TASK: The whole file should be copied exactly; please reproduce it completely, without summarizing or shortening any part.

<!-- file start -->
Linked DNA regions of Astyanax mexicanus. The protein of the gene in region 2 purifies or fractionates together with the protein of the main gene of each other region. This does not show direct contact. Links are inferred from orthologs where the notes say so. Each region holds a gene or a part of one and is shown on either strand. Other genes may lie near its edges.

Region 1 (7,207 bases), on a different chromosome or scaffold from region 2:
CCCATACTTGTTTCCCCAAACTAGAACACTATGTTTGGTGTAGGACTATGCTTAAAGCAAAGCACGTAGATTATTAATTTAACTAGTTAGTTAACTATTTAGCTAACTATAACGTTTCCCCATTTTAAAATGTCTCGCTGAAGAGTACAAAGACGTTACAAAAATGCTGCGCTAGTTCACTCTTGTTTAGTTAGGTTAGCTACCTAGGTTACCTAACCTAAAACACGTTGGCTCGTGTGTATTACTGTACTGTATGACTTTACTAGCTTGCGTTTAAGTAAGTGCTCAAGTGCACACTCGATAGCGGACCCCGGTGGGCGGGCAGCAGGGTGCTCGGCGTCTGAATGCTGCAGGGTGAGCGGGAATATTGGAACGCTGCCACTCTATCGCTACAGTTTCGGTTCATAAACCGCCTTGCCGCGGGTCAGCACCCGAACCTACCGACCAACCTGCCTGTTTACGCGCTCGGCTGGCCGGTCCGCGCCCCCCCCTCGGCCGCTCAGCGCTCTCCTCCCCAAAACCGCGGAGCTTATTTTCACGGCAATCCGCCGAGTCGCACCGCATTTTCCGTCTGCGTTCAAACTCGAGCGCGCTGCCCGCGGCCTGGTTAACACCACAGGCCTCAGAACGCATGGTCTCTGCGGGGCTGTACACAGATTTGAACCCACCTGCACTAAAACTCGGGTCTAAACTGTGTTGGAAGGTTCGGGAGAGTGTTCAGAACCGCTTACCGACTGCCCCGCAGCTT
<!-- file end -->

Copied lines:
Linked DNA regions of Astyanax mexicanus. The protein of the gene in region 2 purifies or fractionates together with the protein of the main gene of each other region. This does not show direct contact. Links are inferred from orthologs where the notes say so. Each region holds a gene or a part of one and is shown on either strand. Other genes may lie near its edges.

Region 1 (7,207 bases), on a different chromosome or scaffold from region 2:
CCCATACTTGTTTCCCCAAACTAGAACACTATGTTTGGTGTAGGACTATGCTTAAAGCAAAGCACGTAGATTATTAATTTAACTAGTTAGTTAACTATTTAGCTAACTATAACGTTTCCCCATTTTAAAATGTCTCGCTGAAGAGTACAAAGACGTTACAAAAATGCTGCGCTAGTTCACTCTTGTTTAGTTAGGTTAGCTACCTAGGTTACCTAACCTAAAACACGTTGGCTCGTGTGTATTACTGTACTGTATGACTTTACTAGCTTGCGTTTAAGTAAGTGCTCAAGTGCACACTCGATAGCGGACCCCGGTGGGCGGGCAGCAGGGTGCTCGGCGTCTGAATGCTGCAGGGTGAGCGGGAATATTGGAACGCTGCCACTCTATCGCTACAGTTTCGGTTCATAAACCGCCTTGCCGCGGGTCAGCACCCGAACCTACCGACCAACCTGCCTGTTTACGCGCTCGGCTGGCCGGTCCGCGCCCCCCCCTCGGCCGCTCAGCGCTCTCCTCCCCAAAACCGCGGAGCTTATTTTCACGGCAATCCGCCGAGTCGCACCGCATTTTCCGTCTGCGTTCAAACTCGAGCGCGCTGCCCGCGGCCTGGTTAACACCACAGGCCTCAGAACGCATGGTCTCTGCGGGGCTGTACACAGATTTGAACCCACCTGCACTAAAACTCGGGTCTAAACTGTGTTGGAAGGTTCGGGAGAGTGTTCAGAACCGCTTACCGACTGCCCCGCAGCTT